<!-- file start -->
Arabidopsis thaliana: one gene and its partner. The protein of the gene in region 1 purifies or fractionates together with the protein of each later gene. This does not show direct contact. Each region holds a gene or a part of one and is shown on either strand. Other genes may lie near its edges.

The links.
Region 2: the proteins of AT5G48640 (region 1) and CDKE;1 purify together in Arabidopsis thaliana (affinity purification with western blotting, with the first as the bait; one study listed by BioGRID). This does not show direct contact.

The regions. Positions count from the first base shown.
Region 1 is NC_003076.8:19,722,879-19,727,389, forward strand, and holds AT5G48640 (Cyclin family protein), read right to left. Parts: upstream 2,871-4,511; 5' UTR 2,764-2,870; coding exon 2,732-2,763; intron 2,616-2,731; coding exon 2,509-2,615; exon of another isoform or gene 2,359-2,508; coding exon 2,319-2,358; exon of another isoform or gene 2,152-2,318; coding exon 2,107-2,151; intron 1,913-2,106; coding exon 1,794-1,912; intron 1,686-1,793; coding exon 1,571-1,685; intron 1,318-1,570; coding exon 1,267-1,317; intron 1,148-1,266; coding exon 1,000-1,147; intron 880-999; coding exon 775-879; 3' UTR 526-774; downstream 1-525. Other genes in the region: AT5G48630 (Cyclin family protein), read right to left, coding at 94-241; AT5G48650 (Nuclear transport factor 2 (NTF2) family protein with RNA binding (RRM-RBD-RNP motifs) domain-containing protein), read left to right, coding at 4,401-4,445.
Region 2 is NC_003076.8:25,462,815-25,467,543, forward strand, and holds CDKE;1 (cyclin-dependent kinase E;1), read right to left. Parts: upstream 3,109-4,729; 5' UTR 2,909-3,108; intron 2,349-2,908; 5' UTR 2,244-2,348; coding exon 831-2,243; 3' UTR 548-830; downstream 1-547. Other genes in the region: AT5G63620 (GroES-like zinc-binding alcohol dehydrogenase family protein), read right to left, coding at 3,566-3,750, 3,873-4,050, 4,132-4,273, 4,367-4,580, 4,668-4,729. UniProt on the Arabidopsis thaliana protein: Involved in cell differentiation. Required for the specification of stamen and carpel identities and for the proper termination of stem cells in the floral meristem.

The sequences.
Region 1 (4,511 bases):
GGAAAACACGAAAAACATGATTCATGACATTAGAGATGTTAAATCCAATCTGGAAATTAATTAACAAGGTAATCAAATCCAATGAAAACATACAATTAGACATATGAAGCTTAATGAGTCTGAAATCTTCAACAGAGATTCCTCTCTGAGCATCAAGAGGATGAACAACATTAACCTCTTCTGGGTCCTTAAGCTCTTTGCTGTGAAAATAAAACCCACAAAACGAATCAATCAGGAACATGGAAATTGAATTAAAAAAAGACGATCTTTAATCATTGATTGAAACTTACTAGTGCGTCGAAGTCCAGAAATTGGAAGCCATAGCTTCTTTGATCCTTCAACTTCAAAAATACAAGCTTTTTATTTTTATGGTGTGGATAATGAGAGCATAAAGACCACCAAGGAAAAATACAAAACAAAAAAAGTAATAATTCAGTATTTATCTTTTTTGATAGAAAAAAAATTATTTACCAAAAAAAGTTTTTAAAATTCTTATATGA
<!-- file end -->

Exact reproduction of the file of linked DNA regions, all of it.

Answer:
Arabidopsis thaliana: one gene and its partner. The protein of the gene in region 1 purifies or fractionates together with the protein of each later gene. This does not show direct contact. Each region holds a gene or a part of one and is shown on either strand. Other genes may lie near its edges.

The links.
Region 2: the proteins of AT5G48640 (region 1) and CDKE;1 purify together in Arabidopsis thaliana (affinity purification with western blotting, with the first as the bait; one study listed by BioGRID). This does not show direct contact.

The regions. Positions count from the first base shown.
Region 1 is NC_003076.8:19,722,879-19,727,389, forward strand, and holds AT5G48640 (Cyclin family protein), read right to left. Parts: upstream 2,871-4,511; 5' UTR 2,764-2,870; coding exon 2,732-2,763; intron 2,616-2,731; coding exon 2,509-2,615; exon of another isoform or gene 2,359-2,508; coding exon 2,319-2,358; exon of another isoform or gene 2,152-2,318; coding exon 2,107-2,151; intron 1,913-2,106; coding exon 1,794-1,912; intron 1,686-1,793; coding exon 1,571-1,685; intron 1,318-1,570; coding exon 1,267-1,317; intron 1,148-1,266; coding exon 1,000-1,147; intron 880-999; coding exon 775-879; 3' UTR 526-774; downstream 1-525. Other genes in the region: AT5G48630 (Cyclin family protein), read right to left, coding at 94-241; AT5G48650 (Nuclear transport factor 2 (NTF2) family protein with RNA binding (RRM-RBD-RNP motifs) domain-containing protein), read left to right, coding at 4,401-4,445.
Region 2 is NC_003076.8:25,462,815-25,467,543, forward strand, and holds CDKE;1 (cyclin-dependent kinase E;1), read right to left. Parts: upstream 3,109-4,729; 5' UTR 2,909-3,108; intron 2,349-2,908; 5' UTR 2,244-2,348; coding exon 831-2,243; 3' UTR 548-830; downstream 1-547. Other genes in the region: AT5G63620 (GroES-like zinc-binding alcohol dehydrogenase family protein), read right to left, coding at 3,566-3,750, 3,873-4,050, 4,132-4,273, 4,367-4,580, 4,668-4,729. UniProt on the Arabidopsis thaliana protein: Involved in cell differentiation. Required for the specification of stamen and carpel identities and for the proper termination of stem cells in the floral meristem.

The sequences.
Region 1 (4,511 bases):
GGAAAACACGAAAAACATGATTCATGACATTAGAGATGTTAAATCCAATCTGGAAATTAATTAACAAGGTAATCAAATCCAATGAAAACATACAATTAGACATATGAAGCTTAATGAGTCTGAAATCTTCAACAGAGATTCCTCTCTGAGCATCAAGAGGATGAACAACATTAACCTCTTCTGGGTCCTTAAGCTCTTTGCTGTGAAAATAAAACCCACAAAACGAATCAATCAGGAACATGGAAATTGAATTAAAAAAAGACGATCTTTAATCATTGATTGAAACTTACTAGTGCGTCGAAGTCCAGAAATTGGAAGCCATAGCTTCTTTGATCCTTCAACTTCAAAAATACAAGCTTTTTATTTTTATGGTGTGGATAATGAGAGCATAAAGACCACCAAGGAAAAATACAAAACAAAAAAAGTAATAATTCAGTATTTATCTTTTTTGATAGAAAAAAAATTATTTACCAAAAAAAGTTTTTAAAATTCTTATATGA